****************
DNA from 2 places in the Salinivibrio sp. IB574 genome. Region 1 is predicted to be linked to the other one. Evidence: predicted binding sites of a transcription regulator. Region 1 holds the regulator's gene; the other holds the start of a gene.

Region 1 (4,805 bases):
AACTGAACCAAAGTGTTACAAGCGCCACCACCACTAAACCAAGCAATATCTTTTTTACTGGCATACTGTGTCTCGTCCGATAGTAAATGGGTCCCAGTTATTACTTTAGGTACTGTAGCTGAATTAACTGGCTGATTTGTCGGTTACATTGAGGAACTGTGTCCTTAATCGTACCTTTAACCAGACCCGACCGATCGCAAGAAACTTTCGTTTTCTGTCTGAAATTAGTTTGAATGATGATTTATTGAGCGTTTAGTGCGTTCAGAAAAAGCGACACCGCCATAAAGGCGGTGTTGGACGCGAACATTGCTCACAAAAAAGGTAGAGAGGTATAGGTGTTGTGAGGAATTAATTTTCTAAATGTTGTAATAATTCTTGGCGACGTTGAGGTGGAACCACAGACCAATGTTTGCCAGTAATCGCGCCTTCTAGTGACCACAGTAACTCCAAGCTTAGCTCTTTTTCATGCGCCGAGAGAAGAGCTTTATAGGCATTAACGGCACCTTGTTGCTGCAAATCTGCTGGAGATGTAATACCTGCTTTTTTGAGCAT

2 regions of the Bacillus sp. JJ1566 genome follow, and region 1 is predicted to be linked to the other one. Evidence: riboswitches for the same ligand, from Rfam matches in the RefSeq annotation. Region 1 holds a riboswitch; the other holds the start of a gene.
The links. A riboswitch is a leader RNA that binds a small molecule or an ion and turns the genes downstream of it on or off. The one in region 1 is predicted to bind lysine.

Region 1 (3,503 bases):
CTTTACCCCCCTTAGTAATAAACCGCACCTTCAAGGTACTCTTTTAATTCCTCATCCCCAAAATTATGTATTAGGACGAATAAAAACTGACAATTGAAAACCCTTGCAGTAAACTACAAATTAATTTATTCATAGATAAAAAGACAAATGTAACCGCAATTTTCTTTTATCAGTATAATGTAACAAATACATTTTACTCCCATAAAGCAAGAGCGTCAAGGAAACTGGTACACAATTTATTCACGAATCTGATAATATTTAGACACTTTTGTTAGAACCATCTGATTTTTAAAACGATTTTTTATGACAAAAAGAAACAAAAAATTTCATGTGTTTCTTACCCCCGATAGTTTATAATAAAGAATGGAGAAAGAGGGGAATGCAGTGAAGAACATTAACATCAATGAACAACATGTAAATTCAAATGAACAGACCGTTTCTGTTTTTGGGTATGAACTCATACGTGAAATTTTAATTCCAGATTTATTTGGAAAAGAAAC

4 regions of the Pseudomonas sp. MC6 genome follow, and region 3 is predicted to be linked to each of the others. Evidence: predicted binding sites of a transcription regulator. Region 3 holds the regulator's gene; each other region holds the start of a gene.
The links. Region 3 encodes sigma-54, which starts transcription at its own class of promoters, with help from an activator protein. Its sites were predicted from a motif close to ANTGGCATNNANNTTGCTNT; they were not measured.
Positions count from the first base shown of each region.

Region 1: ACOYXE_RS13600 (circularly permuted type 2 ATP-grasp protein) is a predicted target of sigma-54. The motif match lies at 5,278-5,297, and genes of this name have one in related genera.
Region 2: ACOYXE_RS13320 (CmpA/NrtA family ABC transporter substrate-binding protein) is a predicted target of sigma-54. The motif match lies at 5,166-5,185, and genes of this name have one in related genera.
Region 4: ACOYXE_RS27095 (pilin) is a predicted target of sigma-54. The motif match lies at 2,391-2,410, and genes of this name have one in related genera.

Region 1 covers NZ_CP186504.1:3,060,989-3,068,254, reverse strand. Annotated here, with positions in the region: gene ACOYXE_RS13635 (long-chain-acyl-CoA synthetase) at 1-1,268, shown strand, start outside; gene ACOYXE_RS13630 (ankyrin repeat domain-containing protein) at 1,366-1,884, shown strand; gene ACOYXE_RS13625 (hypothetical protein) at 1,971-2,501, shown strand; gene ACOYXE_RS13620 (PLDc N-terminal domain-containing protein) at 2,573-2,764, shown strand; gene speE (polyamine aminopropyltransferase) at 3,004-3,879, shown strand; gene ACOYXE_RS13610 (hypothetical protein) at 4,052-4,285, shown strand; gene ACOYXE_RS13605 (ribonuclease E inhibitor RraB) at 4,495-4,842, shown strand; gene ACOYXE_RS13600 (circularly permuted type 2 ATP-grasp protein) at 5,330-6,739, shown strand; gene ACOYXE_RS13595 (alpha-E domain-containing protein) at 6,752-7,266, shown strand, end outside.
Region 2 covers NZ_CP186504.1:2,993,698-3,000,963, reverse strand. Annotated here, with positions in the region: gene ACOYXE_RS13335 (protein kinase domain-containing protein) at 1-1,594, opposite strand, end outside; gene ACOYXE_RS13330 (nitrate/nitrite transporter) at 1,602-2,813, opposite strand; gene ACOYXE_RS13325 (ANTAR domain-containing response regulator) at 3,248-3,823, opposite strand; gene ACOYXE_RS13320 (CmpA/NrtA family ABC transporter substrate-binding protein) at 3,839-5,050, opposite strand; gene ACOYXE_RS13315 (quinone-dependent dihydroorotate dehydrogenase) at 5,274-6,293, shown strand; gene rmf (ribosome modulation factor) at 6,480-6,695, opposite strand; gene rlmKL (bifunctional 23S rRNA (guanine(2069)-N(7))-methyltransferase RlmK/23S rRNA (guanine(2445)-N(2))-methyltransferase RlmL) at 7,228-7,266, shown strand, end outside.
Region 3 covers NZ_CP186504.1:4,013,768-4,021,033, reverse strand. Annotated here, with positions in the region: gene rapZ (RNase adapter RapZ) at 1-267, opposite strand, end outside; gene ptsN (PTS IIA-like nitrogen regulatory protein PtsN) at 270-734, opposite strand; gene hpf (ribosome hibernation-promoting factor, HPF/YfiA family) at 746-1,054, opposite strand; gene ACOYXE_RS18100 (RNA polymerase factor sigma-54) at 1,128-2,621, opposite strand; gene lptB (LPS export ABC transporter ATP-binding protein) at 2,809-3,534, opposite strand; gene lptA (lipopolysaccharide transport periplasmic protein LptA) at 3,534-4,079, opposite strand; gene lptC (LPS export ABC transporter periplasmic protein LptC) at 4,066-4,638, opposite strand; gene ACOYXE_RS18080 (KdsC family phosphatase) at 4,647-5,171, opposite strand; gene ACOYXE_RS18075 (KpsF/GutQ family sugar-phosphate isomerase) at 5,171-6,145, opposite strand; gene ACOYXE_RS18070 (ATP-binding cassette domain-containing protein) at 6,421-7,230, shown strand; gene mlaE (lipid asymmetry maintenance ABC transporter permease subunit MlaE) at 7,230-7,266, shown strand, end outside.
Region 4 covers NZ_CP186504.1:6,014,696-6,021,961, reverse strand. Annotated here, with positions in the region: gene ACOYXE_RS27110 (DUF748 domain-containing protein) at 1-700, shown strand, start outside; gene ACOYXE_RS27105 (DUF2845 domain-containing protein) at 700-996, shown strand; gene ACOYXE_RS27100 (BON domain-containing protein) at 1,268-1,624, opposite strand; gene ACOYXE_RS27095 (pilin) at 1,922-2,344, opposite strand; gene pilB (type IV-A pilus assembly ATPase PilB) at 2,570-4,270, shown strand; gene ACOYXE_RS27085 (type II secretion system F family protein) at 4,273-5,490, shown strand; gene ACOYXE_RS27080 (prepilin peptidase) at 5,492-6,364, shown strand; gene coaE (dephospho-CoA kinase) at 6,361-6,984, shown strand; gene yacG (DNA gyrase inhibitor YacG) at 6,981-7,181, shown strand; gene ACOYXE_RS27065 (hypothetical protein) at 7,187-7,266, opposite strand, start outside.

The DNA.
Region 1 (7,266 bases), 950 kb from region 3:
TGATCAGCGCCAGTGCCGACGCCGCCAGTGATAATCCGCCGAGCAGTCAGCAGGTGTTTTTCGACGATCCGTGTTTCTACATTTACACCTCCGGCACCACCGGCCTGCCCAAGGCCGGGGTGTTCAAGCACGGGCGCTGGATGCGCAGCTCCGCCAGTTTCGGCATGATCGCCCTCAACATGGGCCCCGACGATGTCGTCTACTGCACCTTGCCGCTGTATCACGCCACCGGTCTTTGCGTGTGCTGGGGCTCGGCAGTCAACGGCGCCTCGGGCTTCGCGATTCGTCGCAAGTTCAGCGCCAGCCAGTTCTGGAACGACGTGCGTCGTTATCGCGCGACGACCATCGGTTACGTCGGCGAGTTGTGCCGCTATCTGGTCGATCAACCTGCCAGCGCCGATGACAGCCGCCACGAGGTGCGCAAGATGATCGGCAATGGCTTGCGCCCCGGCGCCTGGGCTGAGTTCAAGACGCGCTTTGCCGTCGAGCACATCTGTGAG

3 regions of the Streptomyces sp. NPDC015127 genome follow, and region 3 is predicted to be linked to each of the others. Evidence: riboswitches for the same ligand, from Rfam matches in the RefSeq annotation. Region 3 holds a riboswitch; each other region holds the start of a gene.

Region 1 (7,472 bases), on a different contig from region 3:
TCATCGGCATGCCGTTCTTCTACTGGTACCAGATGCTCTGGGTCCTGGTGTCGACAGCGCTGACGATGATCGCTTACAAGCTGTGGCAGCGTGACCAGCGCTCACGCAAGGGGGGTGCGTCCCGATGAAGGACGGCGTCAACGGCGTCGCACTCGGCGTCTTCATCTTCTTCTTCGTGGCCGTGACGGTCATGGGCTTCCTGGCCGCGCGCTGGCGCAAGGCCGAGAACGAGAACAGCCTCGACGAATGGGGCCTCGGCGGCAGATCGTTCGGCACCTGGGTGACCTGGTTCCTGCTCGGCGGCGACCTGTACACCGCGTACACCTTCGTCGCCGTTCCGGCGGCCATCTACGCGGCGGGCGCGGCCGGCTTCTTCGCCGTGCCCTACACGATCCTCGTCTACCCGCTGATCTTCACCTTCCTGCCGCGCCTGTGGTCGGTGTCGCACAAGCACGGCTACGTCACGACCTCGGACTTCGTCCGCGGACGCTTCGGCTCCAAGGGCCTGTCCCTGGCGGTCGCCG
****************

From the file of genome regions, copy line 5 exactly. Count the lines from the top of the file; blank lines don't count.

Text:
The links. A riboswitch is a leader RNA that binds a small molecule or an ion and turns the genes downstream of it on or off. The one in region 1 is predicted to bind lysine.